As far as I can see, this is a thoroughly and traditionally German approach, which, contrary to popular myth, revolts against imperialism, cultural arrogance, self-righteousness or intellectual cruelty against other peoples. Perhaps, it might be a good idea for the English-speaking Alternative Right and the German New Right to remember this.
At the same time, of course, the German “völkisch” approach radically opposes race-mixing and mass migration because it equals the destruction of something sacred: a people. The book might have saved Mathilde Ludendorff eventually, although she was initially found guilty during the Allies’ Denazification trials in 1949: when she presented her 80-page defense, she argued that she had always opposed the barbaric kind of anti-Semitism propagated by the Reich, that she and her husband had always warned against war and cruelties, and that she had always thought of every people as a unique expression of God-consciousness on this planet. At the same time, she stayed true to her “völkisch” position and her critique of Judaism, arguing that Jewish religious laws towards non-Jews presented a violation of the sacredness of non-Jewish peoples and their right to exist.
The relationship of the Ludendorffs with National Socialism had been strained indeed, despite their seemingly similar worldview. Already at an early stage, the General had warned against Hitler, prophesying that he would not be able to stop the blood-thirstiness of the SA, for which he himself was responsible. When the General died on December 20, 1937, Mathilde had a word with Hitler and insisted that her husband’s coffin be covered with the former Imperial War flag rather than the swastika flag during the state funeral. The Führer obeyed.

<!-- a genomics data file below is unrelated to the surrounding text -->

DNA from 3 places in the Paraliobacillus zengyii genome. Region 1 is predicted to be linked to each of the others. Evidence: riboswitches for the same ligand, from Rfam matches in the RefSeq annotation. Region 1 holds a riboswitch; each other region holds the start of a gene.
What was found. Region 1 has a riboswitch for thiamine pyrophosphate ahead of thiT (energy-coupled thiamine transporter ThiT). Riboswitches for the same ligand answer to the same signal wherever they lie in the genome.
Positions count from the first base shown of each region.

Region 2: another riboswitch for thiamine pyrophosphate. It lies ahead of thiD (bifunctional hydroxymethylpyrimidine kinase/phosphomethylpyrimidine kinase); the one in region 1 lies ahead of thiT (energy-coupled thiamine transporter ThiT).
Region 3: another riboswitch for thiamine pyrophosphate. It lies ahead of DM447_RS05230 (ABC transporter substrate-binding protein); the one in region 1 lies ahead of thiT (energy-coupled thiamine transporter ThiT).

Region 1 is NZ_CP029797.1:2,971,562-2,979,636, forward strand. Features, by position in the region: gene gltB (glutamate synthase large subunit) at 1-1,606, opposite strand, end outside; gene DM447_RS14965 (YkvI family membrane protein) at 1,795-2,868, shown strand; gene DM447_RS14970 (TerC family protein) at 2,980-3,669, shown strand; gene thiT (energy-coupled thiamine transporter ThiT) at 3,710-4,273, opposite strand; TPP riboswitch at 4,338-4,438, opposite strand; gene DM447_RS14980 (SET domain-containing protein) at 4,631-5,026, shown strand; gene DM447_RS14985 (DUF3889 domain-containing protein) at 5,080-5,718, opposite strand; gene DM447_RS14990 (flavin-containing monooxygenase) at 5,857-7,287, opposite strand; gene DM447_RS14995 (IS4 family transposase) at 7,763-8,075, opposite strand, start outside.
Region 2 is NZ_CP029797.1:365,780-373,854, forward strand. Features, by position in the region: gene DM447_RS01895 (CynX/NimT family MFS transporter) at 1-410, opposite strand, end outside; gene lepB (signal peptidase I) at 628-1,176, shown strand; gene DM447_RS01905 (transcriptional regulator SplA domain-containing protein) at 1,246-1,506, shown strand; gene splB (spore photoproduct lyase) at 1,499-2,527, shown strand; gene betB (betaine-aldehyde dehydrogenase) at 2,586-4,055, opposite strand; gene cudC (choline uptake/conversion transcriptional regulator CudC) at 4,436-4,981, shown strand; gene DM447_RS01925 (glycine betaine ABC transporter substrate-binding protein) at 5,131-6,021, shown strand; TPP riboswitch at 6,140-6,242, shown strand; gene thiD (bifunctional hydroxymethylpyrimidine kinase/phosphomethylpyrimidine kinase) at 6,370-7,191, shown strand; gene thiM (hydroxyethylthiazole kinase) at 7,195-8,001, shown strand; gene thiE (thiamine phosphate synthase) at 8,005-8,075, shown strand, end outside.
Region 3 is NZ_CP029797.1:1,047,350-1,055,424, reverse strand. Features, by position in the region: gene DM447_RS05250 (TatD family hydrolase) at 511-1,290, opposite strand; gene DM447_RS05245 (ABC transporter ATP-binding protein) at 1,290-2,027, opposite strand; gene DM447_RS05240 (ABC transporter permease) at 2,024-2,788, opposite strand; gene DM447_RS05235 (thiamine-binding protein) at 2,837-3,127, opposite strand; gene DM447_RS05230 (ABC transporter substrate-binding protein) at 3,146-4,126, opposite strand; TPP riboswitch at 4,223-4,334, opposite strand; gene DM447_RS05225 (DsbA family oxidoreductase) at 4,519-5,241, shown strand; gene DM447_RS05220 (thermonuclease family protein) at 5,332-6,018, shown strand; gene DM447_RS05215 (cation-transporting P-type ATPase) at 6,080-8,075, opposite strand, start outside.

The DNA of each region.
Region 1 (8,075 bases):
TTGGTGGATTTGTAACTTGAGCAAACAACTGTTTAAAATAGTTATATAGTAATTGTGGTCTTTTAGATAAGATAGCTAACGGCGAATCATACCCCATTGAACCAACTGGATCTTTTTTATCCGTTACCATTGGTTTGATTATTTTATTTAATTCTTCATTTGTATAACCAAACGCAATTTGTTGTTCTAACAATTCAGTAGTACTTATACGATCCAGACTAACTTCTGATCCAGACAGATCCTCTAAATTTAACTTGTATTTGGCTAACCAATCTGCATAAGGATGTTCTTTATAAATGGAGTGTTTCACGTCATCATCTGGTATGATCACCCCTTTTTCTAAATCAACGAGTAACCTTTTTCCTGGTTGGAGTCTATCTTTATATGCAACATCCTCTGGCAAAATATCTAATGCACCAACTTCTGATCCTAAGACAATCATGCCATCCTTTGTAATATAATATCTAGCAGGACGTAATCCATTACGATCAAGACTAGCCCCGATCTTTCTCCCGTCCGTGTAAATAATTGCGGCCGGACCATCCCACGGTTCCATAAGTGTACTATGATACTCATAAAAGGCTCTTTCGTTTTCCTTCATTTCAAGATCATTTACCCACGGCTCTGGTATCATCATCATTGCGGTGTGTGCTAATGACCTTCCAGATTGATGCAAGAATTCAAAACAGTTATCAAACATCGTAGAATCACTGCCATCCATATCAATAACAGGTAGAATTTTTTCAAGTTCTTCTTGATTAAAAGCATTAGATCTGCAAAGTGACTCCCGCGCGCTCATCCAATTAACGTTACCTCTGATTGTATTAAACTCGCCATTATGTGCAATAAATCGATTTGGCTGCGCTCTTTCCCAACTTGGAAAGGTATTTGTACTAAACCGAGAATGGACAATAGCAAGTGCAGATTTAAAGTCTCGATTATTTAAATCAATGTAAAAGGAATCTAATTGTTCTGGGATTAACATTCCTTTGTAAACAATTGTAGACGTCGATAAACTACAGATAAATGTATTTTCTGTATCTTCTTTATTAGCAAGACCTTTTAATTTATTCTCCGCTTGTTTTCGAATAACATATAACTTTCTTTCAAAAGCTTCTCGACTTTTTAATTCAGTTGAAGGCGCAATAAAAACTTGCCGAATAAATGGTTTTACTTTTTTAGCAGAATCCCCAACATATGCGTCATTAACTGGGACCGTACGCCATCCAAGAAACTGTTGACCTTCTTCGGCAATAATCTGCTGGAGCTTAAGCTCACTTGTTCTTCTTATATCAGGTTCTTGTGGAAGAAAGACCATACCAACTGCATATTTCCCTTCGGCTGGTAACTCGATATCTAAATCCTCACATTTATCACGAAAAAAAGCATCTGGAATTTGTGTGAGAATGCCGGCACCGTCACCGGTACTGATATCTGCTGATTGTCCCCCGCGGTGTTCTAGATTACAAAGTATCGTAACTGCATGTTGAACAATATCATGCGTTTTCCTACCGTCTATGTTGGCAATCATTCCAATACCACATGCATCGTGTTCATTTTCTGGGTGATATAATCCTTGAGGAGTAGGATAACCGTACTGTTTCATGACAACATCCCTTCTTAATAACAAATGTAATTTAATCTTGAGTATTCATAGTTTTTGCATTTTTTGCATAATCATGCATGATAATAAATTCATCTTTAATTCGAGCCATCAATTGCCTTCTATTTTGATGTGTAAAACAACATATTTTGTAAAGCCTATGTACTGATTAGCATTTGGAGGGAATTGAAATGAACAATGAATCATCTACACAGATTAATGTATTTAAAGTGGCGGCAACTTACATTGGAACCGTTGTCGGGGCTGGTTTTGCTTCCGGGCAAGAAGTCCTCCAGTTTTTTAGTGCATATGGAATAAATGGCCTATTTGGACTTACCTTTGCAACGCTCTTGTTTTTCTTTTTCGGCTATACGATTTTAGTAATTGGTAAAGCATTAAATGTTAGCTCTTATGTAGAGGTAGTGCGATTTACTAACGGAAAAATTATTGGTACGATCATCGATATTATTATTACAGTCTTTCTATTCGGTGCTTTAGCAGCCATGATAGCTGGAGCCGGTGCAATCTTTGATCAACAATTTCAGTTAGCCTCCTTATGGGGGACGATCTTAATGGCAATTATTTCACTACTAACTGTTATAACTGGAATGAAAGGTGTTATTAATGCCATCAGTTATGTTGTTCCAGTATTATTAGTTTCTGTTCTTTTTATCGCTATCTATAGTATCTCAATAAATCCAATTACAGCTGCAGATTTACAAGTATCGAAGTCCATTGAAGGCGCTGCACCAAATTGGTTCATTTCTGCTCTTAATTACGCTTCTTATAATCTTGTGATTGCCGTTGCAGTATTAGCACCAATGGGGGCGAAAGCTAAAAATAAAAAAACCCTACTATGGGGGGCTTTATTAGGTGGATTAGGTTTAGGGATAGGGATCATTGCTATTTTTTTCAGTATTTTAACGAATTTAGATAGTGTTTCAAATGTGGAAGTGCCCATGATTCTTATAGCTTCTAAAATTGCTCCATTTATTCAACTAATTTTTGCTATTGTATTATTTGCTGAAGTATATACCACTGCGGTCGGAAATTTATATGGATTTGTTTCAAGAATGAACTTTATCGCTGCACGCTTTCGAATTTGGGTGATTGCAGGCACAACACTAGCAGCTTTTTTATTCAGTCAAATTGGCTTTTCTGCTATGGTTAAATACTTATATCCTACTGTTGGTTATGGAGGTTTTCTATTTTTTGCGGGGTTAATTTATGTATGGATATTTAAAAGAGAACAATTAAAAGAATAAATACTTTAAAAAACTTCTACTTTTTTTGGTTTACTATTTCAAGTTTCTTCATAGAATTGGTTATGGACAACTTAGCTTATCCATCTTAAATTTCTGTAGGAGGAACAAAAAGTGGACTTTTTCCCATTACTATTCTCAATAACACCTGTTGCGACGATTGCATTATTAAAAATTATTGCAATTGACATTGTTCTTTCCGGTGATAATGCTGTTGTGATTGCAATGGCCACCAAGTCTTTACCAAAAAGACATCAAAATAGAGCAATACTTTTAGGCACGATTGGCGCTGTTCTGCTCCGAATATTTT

Earlier, when Mathilde had offered her cooperation with the NSDAP, the party had showed no interest. The most important service a woman could do for her country was to raise healthy children, Hitler explained in his speech to women in 1936 in what must be one of the most empathetic and convincing speeches defining womanhood as motherhood. He probably had not read Woman and her Purpose. Who knows? Had he created a position for the counsel of a wise woman in the NSDAP, with Mathilde Ludendorff serving as the Reich’s seeress, things might have turned out quite differently.
Lore Waldvogel holds a Ph.D. in Literature and an M.A. degree in Religious Studies. Her essay “Carl Gustav Jung and the German Soul” (in German) was published in Sezession. An expanded version will be published in the forthcoming issue of Neue Ordnung.